Introduction/Background To investigate the impact of laparoscopic surgery on short- and medium-term outcomes of cervical cancer patients undergoing nerve-sparing radical hysterectomy.
Methodology Data of consecutive patients affected by locally-advaced cervcial cancer who had neoadjuvant chemotherapy followed by laparoscopic nerve-sparing radical hysterectomy were matched 1:1 with an historical cohort of patients undergoing neoadjuvant chemotherapy followed by open radical hysterectomy, using propensity matching algorithm.
Results Thirty-five patients’ pairs (70 patients: 35 undergoing laparoscopic vs. 35 undergoing open abdominal nerve-sparing radical hysterectomy) were included. Demographic and baseline oncologic characteristics were balanced between groups. Patients undergoing laparoscopic surgery had similar operative time than patients undergoing open abdominal procedures (249 [±91.5] vs. 223 [±65.0] minutes; p=0.066). Laparoscopic approach correlated with lower blood loss (30.5 [±11.0] vs. 190 [90.4] mL; p<0.001) and shorter hospital stay (3.2 [±1.2] vs. 5.4 [2.0] days; p=0.023). Patients undergoing laparoscopy experienced a lower 30-day pelvic floor dysfunction rate than patients having open surgery (p=0.024). Moreover, they experienced shorter recovery of bladder function than patients having open procedures (median, 7 vs. 9 days; p=0.004, log-rank test). After a median follow-up of 51.7 and 14.7 months for open abdominal and minimally invasive procedures, disease-free (p=0.617) and overall (p=0.814) survivals were similar between groups. Using multivariate model, we observed that the adoption of laparoscopic approach did not impact on disease-free (HR: 1.32 (95%CI: 0.58, 3.01); p=0.50) and overall (HR: 1.26 (95%CI: 0.41, 3.81); p=0.67) survivals.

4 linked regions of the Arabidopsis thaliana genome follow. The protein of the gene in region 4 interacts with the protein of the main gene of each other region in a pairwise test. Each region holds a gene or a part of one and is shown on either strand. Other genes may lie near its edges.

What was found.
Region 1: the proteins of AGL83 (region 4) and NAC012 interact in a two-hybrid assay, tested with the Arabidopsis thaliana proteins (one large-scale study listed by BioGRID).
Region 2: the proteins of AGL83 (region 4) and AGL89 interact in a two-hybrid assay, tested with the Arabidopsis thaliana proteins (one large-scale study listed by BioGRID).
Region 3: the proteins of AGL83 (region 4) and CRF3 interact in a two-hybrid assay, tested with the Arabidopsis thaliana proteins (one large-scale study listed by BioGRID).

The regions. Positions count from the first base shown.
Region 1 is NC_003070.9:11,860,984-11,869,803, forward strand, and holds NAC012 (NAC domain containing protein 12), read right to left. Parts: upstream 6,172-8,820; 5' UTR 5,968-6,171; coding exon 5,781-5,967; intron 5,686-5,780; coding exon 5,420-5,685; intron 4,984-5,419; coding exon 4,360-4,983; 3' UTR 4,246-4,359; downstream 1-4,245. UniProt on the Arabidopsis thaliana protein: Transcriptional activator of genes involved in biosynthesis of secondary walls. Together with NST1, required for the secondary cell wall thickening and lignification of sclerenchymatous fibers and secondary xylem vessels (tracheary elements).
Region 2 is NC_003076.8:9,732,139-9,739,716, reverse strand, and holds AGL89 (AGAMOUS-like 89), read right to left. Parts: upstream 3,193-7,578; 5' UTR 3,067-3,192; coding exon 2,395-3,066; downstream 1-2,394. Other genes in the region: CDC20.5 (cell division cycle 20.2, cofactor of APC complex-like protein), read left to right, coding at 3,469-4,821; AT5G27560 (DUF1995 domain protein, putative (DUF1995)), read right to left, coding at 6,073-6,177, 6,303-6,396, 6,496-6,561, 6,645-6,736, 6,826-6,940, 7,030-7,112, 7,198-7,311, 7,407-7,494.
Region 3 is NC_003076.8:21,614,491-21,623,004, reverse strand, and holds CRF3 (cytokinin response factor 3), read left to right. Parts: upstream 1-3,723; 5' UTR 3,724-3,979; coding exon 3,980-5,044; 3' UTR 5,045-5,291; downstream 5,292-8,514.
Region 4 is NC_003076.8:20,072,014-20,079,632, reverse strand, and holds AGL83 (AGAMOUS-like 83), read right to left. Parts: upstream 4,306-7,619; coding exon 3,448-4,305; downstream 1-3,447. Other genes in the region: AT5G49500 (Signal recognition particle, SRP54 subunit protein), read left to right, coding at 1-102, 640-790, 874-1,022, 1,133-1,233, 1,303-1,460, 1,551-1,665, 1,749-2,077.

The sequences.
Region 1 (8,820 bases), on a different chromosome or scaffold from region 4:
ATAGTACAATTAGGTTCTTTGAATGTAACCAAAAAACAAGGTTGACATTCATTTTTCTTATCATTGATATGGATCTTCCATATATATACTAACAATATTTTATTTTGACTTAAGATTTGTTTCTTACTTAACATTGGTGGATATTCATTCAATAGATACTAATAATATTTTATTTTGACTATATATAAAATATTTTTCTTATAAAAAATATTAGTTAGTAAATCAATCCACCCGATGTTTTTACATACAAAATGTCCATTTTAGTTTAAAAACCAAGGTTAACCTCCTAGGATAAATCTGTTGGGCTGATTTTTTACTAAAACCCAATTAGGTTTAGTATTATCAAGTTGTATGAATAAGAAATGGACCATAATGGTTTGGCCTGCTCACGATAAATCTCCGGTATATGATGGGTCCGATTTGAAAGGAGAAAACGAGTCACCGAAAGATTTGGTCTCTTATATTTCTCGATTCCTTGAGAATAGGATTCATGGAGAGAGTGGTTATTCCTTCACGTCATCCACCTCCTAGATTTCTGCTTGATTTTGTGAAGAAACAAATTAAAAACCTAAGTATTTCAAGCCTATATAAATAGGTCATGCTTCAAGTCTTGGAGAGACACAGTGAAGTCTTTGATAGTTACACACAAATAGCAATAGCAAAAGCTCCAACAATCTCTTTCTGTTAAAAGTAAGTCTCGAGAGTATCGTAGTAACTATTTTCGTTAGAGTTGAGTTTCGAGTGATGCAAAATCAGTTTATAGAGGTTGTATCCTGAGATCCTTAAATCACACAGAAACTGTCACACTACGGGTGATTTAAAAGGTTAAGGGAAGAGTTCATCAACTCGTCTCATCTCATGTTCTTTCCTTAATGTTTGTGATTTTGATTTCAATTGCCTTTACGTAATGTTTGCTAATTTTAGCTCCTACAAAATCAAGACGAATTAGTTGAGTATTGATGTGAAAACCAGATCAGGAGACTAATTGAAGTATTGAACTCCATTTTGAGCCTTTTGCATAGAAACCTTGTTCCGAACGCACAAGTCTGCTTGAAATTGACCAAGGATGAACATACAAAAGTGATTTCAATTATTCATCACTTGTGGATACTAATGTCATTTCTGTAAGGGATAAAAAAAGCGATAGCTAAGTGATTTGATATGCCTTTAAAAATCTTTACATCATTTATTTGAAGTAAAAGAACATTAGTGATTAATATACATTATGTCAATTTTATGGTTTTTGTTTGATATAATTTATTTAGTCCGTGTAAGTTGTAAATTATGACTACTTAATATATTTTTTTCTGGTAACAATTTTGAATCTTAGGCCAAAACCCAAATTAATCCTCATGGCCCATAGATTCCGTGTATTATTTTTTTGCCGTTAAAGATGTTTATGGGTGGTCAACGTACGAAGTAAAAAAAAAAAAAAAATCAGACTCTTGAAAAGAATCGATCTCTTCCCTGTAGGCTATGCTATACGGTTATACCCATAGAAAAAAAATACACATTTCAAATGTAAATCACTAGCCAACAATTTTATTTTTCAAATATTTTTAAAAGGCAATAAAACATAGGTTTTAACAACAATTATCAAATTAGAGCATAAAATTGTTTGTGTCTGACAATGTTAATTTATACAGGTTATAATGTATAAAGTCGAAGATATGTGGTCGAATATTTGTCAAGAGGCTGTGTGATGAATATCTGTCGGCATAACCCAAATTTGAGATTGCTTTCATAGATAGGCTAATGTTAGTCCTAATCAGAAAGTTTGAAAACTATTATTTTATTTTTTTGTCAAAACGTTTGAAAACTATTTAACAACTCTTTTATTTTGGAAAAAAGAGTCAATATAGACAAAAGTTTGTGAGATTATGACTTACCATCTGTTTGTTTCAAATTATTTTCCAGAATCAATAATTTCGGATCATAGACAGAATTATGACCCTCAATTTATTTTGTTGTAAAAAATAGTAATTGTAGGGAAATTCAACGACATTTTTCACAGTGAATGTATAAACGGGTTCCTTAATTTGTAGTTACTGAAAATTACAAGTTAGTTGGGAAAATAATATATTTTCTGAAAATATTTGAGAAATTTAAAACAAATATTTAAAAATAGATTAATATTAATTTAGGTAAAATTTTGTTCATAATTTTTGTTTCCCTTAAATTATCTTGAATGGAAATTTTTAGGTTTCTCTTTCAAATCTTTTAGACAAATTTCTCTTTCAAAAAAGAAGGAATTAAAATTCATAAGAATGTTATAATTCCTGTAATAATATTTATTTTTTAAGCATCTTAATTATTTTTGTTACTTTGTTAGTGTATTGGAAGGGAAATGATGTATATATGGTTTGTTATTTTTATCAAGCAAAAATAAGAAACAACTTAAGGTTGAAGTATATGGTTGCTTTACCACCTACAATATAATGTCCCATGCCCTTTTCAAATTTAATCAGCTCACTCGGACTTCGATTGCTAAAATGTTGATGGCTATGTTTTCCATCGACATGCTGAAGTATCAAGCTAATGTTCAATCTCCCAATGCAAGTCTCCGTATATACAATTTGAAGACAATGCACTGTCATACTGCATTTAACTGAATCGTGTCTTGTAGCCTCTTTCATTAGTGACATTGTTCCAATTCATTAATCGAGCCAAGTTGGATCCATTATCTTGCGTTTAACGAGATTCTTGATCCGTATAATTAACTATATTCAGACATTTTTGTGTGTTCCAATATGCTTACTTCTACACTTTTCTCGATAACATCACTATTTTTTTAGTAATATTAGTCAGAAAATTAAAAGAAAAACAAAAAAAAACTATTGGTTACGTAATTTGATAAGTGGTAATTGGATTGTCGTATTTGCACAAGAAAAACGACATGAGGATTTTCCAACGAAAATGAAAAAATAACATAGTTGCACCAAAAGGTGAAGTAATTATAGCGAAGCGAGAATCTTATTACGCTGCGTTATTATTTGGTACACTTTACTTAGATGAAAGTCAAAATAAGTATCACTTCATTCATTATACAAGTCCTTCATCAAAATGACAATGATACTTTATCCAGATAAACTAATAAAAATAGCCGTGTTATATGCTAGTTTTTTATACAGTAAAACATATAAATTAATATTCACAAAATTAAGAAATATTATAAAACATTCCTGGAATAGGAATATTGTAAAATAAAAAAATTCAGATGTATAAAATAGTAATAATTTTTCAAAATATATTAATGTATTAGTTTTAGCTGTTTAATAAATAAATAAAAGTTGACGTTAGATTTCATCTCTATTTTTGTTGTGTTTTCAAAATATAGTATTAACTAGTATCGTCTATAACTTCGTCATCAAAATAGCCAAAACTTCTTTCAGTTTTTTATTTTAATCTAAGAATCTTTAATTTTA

Conclusion Laparoscopic nerve sparing radical hysterectomy resulted in improved short-term outcomes, without impacting on medium-term oncologic outcomes. Further prospective trials are needed to assess long-term outcomes of patients having minimally invasive surgery.
Disclosure Nothing to disclose.
Statistics from Altmetric.com
If you wish to reuse any or all of this article please use the link below which will take you to the Copyright Clearance Center’s RightsLink service. You will be able to get a quick price and instant permission to reuse the content in many different ways.